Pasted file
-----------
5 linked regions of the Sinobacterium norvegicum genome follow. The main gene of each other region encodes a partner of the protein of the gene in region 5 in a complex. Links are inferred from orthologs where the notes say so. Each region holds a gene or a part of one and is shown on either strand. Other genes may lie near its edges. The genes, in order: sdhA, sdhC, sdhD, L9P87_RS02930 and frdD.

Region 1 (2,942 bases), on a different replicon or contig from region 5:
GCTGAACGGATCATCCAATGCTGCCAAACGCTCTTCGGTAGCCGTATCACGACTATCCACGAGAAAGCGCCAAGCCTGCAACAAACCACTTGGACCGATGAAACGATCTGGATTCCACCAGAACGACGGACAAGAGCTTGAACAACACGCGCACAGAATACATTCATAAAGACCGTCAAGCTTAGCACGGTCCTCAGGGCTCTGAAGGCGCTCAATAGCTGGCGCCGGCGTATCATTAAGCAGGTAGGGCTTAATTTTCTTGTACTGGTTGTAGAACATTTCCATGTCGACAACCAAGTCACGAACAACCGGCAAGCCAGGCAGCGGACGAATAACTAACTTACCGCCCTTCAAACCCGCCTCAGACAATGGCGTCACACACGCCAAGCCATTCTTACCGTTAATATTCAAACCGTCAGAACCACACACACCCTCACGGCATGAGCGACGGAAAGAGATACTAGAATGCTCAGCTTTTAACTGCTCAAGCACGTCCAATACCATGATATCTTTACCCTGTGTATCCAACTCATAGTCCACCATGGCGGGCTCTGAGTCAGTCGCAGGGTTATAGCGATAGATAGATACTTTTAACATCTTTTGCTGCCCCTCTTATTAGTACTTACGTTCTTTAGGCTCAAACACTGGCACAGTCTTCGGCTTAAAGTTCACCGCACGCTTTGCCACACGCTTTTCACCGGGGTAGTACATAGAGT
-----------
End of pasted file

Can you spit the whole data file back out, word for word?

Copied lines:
5 linked regions of the Sinobacterium norvegicum genome follow. The main gene of each other region encodes a partner of the protein of the gene in region 5 in a complex. Links are inferred from orthologs where the notes say so. Each region holds a gene or a part of one and is shown on either strand. Other genes may lie near its edges. The genes, in order: sdhA, sdhC, sdhD, L9P87_RS02930 and frdD.

Region 1 (2,942 bases), on a different replicon or contig from region 5:
GCTGAACGGATCATCCAATGCTGCCAAACGCTCTTCGGTAGCCGTATCACGACTATCCACGAGAAAGCGCCAAGCCTGCAACAAACCACTTGGACCGATGAAACGATCTGGATTCCACCAGAACGACGGACAAGAGCTTGAACAACACGCGCACAGAATACATTCATAAAGACCGTCAAGCTTAGCACGGTCCTCAGGGCTCTGAAGGCGCTCAATAGCTGGCGCCGGCGTATCATTAAGCAGGTAGGGCTTAATTTTCTTGTACTGGTTGTAGAACATTTCCATGTCGACAACCAAGTCACGAACAACCGGCAAGCCAGGCAGCGGACGAATAACTAACTTACCGCCCTTCAAACCCGCCTCAGACAATGGCGTCACACACGCCAAGCCATTCTTACCGTTAATATTCAAACCGTCAGAACCACACACACCCTCACGGCATGAGCGACGGAAAGAGATACTAGAATGCTCAGCTTTTAACTGCTCAAGCACGTCCAATACCATGATATCTTTACCCTGTGTATCCAACTCATAGTCCACCATGGCGGGCTCTGAGTCAGTCGCAGGGTTATAGCGATAGATAGATACTTTTAACATCTTTTGCTGCCCCTCTTATTAGTACTTACGTTCTTTAGGCTCAAACACTGGCACAGTCTTCGGCTTAAAGTTCACCGCACGCTTTGCCACACGCTTTTCACCGGGGTAGTACATAGAGT